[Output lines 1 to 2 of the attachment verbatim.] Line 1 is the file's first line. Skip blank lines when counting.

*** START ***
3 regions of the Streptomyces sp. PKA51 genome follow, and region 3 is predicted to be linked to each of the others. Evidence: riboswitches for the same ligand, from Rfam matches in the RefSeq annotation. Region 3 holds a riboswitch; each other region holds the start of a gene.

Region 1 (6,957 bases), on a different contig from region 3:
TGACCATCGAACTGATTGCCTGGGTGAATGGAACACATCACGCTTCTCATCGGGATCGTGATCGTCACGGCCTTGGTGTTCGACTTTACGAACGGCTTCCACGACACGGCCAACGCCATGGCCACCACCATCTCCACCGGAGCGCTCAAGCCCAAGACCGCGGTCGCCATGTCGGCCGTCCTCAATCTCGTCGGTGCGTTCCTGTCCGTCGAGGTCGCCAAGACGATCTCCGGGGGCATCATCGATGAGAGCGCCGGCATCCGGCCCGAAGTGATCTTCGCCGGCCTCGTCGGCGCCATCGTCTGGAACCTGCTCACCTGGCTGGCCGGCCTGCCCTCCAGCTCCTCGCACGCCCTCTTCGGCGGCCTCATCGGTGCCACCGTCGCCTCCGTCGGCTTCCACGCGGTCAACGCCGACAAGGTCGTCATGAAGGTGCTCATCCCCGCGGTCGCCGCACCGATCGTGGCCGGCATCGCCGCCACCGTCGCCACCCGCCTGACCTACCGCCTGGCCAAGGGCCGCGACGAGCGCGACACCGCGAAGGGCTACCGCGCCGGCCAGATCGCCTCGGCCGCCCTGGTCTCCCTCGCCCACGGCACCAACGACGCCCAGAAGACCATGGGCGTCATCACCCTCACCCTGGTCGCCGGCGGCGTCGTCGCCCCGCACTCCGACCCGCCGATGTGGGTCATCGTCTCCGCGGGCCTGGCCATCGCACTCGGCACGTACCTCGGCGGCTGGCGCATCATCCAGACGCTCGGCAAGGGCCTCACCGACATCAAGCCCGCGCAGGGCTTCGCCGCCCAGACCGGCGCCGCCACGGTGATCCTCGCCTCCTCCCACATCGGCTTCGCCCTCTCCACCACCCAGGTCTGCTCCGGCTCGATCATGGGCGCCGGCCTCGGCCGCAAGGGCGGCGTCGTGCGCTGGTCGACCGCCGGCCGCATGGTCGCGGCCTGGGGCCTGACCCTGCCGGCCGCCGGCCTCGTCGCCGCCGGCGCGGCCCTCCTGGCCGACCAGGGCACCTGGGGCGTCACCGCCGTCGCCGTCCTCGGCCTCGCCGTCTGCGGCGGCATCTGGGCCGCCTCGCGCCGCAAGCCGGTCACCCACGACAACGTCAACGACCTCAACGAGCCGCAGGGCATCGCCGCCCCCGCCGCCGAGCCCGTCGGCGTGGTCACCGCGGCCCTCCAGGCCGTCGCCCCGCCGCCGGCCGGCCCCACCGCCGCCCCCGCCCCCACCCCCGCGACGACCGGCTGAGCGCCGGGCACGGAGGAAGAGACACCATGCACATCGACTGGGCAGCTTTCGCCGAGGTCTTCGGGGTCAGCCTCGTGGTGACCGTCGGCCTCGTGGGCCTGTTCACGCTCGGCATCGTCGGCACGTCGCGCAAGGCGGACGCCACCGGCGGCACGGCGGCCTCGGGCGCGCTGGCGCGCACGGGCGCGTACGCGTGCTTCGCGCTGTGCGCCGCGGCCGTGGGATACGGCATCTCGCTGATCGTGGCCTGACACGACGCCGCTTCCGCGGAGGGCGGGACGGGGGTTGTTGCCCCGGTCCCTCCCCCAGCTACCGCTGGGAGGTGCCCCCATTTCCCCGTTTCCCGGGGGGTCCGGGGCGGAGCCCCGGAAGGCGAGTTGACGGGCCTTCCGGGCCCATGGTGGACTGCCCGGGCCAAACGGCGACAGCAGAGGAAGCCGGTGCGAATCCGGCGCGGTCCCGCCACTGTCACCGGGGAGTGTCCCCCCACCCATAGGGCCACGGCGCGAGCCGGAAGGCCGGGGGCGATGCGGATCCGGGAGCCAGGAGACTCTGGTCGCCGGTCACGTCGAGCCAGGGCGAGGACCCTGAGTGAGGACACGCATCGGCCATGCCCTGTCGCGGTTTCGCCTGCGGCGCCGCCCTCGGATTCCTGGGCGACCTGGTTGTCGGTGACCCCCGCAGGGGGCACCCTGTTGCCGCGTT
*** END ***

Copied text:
3 regions of the Streptomyces sp. PKA51 genome follow, and region 3 is predicted to be linked to each of the others. Evidence: riboswitches for the same ligand, from Rfam matches in the RefSeq annotation. Region 3 holds a riboswitch; each other region holds the start of a gene.

Region 1 (6,957 bases), on a different contig from region 3: